The third week of April has been designated as Prevention of Violence Against Women Week in British Columbia. It is a week set aside to focus attention on the issue of family violence and on the abuse experienced by women and their children in our community. It is a week to encourage a community response that will serve to prevent violence and abuse.
Most often we are only aware of family violence and intimate partner abuse if it touches our lives in some direct way or when headlines draw our attention to incidents at the extreme end of the continuum of violence; incidents in which a woman or children are horrifically injured or killed, when charges are laid, when trials and convictions and sentences make the news. Sadly enough, incidents that make the headlines are only the tip of the iceberg, with statistics indicating that countless women and children experience violence and abuse that goes unreported and undocumented. The unfortunate reality is that women and children in our province and in our community are being abused and are experiencing violence within their families and within their relationships.
Because family violence occurs in families of all socio-economic classes, educational levels, races, cultures, religions, and age groups, there is a strong likelihood that at some point each of us will come into contact with a woman or child impacted by abuse. Whether we recognize it or not, it is there and it is happening, perhaps to the woman sitting at the desk in the next office, or the woman at the counter in the bank or at the next table in a restaurant, perhaps to the woman down the street with the lovely home, or to someone in your circle of friends.
This week is set aside to make each of us aware of the issue of family violence and intimate partner abuse, to recognize that women and children in our community experience violence and abuse and that there is a need to create an effective response to this issue. This week is meant to encourage each of us to do what we can to prevent violence directed at women and children. During this week, perhaps we will think about this unfortunate reality and feel concern that will gradually fade in the weeks to come ….unless, of course, we commit to bringing about change by carrying forward what we know and what we can do beyond this week– each of us, individually, and all of us together.
What if in every week we focused on creating safety for all in our community? What if every day of every week throughout the year, we each chose to do what we could to respond to and prevent violence and abuse and to encourage respect and safety. What might that look like and what difference would it make?
The first and most obvious step would be that we each commit to behaving respectfully and creating safety in our own lives and relationships. The second step would be that we each refuse to ignore or, by our silence, condone violent, abusive or disrespectful behaviours. Thirdly, we must be willing to be courageous and choose to speak up, stand up, intervene or call for help when we are witness to violent, abusive or disrespectful behaviour. Fourth, we must support victims of violence and abuse in tangible and meaningful ways that help them to move forward to safer and better futures. And fifth, we must recognize the need to provide services to perpetrators of violence and abuse who must not only be held accountable for their actions and behaviours, but be provided the opportunity and the skills to change as well.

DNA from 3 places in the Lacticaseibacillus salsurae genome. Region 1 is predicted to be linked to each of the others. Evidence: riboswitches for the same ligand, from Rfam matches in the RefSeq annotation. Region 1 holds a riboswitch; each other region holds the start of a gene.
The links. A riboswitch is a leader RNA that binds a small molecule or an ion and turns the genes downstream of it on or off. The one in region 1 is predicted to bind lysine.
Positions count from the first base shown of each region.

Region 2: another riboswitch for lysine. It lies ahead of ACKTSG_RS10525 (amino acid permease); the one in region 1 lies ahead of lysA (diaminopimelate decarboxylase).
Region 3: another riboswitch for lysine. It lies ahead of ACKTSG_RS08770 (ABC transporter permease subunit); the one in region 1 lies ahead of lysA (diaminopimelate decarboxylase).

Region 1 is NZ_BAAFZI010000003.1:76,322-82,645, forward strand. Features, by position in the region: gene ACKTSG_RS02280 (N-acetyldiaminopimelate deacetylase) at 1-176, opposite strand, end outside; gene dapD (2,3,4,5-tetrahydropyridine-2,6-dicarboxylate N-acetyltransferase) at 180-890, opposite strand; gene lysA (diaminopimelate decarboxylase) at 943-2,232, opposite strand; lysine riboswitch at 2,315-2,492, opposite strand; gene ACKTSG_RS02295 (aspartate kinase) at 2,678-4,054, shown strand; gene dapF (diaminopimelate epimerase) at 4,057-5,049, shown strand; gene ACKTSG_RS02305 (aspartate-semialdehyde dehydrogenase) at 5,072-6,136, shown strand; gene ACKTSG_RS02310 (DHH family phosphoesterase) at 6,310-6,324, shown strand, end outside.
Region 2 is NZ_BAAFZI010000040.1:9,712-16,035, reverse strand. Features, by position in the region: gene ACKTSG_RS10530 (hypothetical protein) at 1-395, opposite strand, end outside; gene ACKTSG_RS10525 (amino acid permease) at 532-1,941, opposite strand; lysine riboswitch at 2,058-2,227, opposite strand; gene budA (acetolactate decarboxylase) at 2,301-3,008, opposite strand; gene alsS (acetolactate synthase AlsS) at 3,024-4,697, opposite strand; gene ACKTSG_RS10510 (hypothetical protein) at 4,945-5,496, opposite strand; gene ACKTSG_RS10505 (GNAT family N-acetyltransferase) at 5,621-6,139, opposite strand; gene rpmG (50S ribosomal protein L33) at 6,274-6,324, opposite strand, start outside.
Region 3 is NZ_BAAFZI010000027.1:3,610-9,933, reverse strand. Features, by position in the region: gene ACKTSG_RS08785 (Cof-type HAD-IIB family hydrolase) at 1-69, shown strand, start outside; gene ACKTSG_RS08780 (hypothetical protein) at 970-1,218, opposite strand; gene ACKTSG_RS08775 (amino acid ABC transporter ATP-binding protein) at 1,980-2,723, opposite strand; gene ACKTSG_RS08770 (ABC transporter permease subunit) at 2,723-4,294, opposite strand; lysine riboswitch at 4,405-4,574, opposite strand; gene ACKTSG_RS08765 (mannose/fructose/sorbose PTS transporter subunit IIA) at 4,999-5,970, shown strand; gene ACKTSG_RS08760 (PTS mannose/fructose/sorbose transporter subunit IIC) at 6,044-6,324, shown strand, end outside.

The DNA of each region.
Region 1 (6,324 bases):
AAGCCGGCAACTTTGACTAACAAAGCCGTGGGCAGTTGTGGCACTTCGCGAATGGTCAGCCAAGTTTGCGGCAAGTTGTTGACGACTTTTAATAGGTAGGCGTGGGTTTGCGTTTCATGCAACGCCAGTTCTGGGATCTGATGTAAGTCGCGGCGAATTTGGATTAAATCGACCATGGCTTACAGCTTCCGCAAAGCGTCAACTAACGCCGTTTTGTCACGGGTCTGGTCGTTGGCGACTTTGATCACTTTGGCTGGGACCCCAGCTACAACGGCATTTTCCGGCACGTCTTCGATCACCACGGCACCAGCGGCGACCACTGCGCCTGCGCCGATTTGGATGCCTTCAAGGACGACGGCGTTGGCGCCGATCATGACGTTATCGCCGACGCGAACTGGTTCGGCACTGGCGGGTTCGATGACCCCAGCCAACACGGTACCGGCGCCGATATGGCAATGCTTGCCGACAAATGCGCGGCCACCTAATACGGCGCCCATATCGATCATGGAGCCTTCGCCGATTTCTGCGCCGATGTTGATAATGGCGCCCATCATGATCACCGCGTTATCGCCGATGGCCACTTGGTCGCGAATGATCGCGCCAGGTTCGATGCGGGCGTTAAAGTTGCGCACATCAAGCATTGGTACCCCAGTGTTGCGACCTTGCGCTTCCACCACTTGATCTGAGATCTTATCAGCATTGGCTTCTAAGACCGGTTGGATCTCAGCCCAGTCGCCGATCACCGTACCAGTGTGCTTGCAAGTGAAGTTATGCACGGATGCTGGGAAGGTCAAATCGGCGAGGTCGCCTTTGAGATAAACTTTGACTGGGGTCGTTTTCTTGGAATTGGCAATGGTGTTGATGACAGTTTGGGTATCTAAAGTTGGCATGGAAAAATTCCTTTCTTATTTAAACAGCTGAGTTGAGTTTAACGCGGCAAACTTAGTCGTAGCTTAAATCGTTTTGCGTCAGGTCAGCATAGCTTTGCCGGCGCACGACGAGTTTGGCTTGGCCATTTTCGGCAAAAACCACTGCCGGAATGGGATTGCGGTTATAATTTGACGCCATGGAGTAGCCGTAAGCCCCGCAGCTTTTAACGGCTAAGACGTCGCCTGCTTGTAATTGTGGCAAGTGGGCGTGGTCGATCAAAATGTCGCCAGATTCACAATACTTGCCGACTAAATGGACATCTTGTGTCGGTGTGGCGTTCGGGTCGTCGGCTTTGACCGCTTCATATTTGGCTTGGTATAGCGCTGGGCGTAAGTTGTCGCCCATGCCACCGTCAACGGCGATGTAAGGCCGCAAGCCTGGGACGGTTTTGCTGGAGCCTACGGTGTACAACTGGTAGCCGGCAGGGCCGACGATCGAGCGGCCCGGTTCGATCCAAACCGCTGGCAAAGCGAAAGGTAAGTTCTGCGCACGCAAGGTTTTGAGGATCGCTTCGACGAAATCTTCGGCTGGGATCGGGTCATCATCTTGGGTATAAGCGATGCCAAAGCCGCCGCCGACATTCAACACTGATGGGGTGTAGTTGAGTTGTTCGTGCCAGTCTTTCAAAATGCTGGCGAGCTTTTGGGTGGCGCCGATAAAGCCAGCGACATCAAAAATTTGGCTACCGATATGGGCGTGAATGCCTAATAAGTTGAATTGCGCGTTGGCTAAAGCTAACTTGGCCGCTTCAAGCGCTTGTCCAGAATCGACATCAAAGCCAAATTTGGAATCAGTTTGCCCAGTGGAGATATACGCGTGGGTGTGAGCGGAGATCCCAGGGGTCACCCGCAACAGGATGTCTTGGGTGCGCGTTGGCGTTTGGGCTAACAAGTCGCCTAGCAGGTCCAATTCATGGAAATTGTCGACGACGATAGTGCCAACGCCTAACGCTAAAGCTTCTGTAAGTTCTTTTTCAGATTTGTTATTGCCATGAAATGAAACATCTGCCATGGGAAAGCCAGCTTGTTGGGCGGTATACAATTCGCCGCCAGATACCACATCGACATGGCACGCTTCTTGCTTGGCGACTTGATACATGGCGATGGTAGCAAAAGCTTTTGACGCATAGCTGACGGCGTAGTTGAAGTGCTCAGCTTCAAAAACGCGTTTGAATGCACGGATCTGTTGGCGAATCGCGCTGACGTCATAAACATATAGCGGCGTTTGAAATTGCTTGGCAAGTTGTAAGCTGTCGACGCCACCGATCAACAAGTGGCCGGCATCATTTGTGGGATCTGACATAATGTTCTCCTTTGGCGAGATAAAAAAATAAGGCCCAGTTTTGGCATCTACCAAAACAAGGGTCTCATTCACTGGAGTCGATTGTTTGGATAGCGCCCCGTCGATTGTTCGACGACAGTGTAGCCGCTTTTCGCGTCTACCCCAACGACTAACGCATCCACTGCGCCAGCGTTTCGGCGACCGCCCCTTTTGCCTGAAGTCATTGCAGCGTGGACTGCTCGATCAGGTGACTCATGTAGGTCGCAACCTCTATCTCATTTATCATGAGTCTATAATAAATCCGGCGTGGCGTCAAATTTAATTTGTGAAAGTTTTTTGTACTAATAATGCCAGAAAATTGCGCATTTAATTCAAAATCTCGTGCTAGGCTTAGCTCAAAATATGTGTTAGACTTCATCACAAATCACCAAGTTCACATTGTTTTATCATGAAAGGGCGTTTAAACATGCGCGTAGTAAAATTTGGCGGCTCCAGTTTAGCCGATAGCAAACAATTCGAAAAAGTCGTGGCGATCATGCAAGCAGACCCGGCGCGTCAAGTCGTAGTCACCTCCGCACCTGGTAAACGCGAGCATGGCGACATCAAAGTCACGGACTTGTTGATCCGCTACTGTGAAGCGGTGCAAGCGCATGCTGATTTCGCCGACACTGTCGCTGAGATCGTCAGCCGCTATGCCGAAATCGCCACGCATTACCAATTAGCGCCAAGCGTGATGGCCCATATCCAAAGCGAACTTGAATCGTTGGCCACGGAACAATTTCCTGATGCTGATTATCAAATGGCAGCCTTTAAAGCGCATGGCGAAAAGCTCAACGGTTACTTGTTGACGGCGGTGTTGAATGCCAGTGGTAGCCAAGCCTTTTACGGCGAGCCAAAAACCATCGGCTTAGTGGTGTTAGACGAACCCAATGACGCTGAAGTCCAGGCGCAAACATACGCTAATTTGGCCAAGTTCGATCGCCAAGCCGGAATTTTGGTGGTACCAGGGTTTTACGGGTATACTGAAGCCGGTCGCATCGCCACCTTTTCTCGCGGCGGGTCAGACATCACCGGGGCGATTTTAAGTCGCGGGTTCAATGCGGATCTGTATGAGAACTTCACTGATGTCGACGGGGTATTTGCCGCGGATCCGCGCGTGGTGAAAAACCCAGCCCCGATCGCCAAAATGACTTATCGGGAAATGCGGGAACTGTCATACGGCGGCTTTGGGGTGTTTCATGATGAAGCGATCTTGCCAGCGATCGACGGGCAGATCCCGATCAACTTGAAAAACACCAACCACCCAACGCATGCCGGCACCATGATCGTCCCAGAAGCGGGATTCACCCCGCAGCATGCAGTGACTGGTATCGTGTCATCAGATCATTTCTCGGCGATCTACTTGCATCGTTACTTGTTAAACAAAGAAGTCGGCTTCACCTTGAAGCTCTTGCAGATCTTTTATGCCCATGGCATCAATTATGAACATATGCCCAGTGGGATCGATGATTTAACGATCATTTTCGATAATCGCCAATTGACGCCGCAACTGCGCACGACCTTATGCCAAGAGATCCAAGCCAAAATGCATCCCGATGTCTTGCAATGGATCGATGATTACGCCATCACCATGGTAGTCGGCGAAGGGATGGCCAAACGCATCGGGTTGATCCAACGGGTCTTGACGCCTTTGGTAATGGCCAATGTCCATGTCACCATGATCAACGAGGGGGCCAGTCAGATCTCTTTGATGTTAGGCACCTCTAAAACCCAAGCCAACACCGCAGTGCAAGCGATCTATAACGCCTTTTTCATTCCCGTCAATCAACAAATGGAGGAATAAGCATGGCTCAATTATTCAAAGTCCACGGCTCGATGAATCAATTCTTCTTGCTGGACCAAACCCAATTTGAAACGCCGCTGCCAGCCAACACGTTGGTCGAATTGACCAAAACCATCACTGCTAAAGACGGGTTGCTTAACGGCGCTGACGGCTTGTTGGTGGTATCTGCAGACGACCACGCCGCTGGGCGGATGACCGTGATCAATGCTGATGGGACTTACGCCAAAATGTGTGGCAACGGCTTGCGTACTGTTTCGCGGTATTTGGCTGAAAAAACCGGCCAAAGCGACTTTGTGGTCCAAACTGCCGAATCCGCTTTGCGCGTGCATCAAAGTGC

We must coordinate our efforts and join together to support each other as we strive to create safety for all in our community – women, children, youth, seniors, and men. Let’s make this Prevention of Violence week bring change in our lives and in our community.
Abuse is never okay….asking for help is. If you need help or know of someone who does, please call the Kelowna Women’s Shelter @ 250 763-1040.
As Christmas approaches, the usual bustle at the Kelowna Women’s Shelter is multiplied by a flurry of holiday preparations. Like most households at this time of year, whatever else may be happening, a major focus is on planning and preparation: for holiday meals, parties, a tree, decorations, stockings and stuffers, perfect gifts to match the dreams of children, and the arrival of “guests”.
Family violence and intimate partner abuse impact families in our community every day of the year, and the holiday season is no exception. While valiant efforts may be made to “keep it together” over the holidays “so the children can have a happy Christmas” or “because the relatives are coming to visit”, in some families, things fall apart or blow up anyway.
It is unlikely that any woman’s dreams for the holidays include gathering up her children and spending Christmas in a Shelter or Transition house. However when it becomes clear that “home for the holidays” is not a safe place to be, leaving may be the only option. When a woman must make the difficult choice to leave, there is almost always sadness and apprehension, and this is especially true during the holiday season as the prospect of a “merry” Christmas seems to vanish. Upon arriving at the Shelter however, there is generally, profound relief and gratitude as well. Whatever the season, the Shelter is there to provide a safe, clean, supportive place to be, however at this time of year, the Shelter provides much more. Thanks to the generosity of our community and the efforts of staff, the house is decorated, food is plentiful, there are gifts for all, and, perhaps most importantly, there is relative peace… as much peace as one can find in a house full of excited children.
The Kelowna Women’s Shelter would like to thank our generous community for all the many ways that you provide support to the Shelter, its services and the women and children in our community who are impacted by family violence and abuse. It is this generosity and support that make it possible to ensure a safe place, food, transportation and childcare, as well as counselling and support services – and Christmas with all the trimmings!
More Shelter Awareness articles
- Dynamic shelter support groups Oct 19
- Helping a friend Jun 17
- Warning signs Apr 8
- Fleeing abuse Feb 11
- Anticipating a 'real' Christmas Dec 15
- Things can be different Nov 19
- Do I stay or leave? Oct 20
- Family violence and abuse Sep 15
- Abuse is never okay Jul 8
- Bullies have many faces Jun 5
- Children impacted by family violence May 6